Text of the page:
Supporting Mental Health at Work

By: Sara Martin, M.S. // Chief Operations Officer • WELCOA

May was National Mental Health Awareness Month and WELCOA shared these resources to help you discover how to build a mental health-friendly workplace. But what are some specific ways that organizations can support employee mental health? What we have learned from working with thousands of organizations is that a great workplace mental health intervention has to be foundational, have a stigma-reduction focus, an infrastructure to facilitate employees getting the help they need, and an overall goal of helping employees flourish.

  1. Foundational. Organizations must start by creating an inclusive environment that creates a sense of connectedness between employees and the organization. A strong and aligned foundation is the basis of mental health management at work. Think about the pillars in your organization that support the employee lifecycle, like benefits, employee assistance programs (EAPs), talent acquisition, safety, and wellness. In what ways can you better align the messaging and offerings among each of these experiences to make it consistent for employees? It is also important to remove obstacles that stand between an employee and covered mental health services.
  2. Focus. After establishing your foundation, turn your attention to reducing stigma and discrimination around mental health so employees are comfortable talking about their concerns and asking for help. Consider training managers on establishing trust with and being a source of support for employees. You can also create a campaign to communicate how getting help is a source of strength and include links and resources for mental health support. Finally, understanding behavior and how it relates to work performance and safety when managing potential employee mental health situations can be a beneficial focus area for improving comfort around mental health discussions.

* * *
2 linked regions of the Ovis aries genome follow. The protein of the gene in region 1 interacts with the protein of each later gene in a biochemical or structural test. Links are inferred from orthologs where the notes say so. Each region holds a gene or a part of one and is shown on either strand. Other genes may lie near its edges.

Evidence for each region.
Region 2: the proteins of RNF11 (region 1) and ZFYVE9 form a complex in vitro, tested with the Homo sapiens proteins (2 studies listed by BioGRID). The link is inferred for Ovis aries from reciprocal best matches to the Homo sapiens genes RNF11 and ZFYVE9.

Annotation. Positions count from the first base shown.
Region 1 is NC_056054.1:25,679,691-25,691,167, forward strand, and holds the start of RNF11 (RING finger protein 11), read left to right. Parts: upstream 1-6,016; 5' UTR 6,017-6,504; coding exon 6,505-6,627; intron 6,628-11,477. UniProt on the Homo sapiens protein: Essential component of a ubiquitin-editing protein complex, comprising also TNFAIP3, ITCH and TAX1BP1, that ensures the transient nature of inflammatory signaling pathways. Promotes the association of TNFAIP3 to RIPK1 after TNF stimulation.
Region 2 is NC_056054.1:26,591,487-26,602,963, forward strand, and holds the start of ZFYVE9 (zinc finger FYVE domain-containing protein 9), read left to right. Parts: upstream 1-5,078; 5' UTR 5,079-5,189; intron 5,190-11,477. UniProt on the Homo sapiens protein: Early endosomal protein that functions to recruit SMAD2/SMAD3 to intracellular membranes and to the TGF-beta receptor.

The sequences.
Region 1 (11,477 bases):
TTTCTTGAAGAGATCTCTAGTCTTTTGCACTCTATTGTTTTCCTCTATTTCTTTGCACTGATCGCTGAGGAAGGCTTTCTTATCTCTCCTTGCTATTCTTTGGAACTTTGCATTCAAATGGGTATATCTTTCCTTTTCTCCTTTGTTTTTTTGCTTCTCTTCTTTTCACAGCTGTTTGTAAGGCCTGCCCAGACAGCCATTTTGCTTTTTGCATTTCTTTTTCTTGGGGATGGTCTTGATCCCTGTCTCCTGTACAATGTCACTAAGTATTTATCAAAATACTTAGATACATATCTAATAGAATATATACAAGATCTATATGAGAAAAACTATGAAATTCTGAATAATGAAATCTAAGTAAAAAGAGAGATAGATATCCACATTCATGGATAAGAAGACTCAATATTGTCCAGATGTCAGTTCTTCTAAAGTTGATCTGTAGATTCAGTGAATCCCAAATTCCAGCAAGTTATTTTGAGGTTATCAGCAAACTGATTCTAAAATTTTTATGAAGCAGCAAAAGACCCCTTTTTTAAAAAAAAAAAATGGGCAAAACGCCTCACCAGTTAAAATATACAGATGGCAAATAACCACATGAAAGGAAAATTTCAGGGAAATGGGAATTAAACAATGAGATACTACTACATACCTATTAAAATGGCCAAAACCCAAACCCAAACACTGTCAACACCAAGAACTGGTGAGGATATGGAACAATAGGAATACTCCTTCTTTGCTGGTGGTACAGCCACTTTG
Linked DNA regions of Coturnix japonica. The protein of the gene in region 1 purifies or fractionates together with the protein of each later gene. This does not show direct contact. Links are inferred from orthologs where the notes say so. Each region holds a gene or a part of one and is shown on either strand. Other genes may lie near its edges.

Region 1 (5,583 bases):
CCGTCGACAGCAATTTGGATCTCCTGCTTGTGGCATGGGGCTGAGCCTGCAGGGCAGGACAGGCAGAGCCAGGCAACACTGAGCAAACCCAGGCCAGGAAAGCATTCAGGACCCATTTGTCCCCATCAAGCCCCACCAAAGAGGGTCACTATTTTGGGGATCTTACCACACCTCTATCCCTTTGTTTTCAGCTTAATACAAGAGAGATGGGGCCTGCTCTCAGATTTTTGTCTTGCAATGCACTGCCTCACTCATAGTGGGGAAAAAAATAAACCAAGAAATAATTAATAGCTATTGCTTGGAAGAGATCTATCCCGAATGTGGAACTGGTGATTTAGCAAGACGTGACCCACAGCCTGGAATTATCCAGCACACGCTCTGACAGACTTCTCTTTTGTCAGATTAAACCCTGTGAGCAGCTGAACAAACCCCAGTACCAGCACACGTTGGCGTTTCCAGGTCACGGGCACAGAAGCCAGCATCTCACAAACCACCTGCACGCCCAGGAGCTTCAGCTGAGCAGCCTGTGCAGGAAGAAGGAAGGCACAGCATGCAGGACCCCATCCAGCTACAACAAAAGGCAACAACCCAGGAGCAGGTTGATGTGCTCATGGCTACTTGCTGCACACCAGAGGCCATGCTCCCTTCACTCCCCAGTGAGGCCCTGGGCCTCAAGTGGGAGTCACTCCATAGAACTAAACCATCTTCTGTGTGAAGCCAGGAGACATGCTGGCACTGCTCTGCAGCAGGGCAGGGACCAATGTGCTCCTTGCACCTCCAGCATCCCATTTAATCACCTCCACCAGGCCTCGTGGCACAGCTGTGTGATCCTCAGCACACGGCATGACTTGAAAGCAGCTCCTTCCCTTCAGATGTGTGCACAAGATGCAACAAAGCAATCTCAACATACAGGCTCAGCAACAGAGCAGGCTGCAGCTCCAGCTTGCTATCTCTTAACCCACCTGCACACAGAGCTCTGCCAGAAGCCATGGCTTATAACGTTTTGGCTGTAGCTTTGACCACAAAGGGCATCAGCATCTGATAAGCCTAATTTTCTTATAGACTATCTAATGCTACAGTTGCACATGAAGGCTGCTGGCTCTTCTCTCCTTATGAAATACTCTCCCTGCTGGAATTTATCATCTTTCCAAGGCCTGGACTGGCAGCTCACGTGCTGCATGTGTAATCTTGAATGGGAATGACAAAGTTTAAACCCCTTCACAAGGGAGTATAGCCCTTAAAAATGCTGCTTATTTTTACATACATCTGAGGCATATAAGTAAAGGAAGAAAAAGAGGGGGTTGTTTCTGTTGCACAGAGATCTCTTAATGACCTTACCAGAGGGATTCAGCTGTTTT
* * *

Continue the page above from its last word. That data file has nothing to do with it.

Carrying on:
3. Facilitate. Leaders, along with human resources (HR) representatives and others, can be trained and assembled into a Safe and Respectful Workplace Team (see Appendix I of Best Practices for Creating a Mentally Healthy Workplace). This group should receive training to safely and appropriately navigate situations that may require intervention. An employee experiencing a crisis or serious behavioral health concern will likely not be fully present at work until they receive the support, or even treatment, that will best assist them. The Safe and Respectful Workplace Team can be trained to facilitate conversations with staff displaying troubling workplace behaviors, discuss the behaviors in terms of work performance, offer relevant and accessible resources for support, then set clear goals and expectations, so an employee can effectively get the help they need and return to work. Keep in mind that some experiences could be more severe—consider employing an internal rapid response team, following an employee’s crisis plan, or other protocols to keep everyone safe.

Sample management dialogue for an intervention: “I’ve noticed that your behavior at work has been changing. Here is how it is affecting the team. If you need or would like any support, please reach out and remember that we have resources.”

  1. Organizations should create cultures that demonstrate that it is okay to care for one another in the workplace. Building this supportive work environment creates a ripple effect where employee well-being results in higher employee engagement and loyalty, which, in return, correlates with improved productivity, effectiveness, and business results, such as innovation.

The bottom line: An investment in employee mental health is about putting the human back into the workplace so everyone can achieve their full potential. To read about how a real-life company implemented this model, check out this expert interview with Prudential Financial.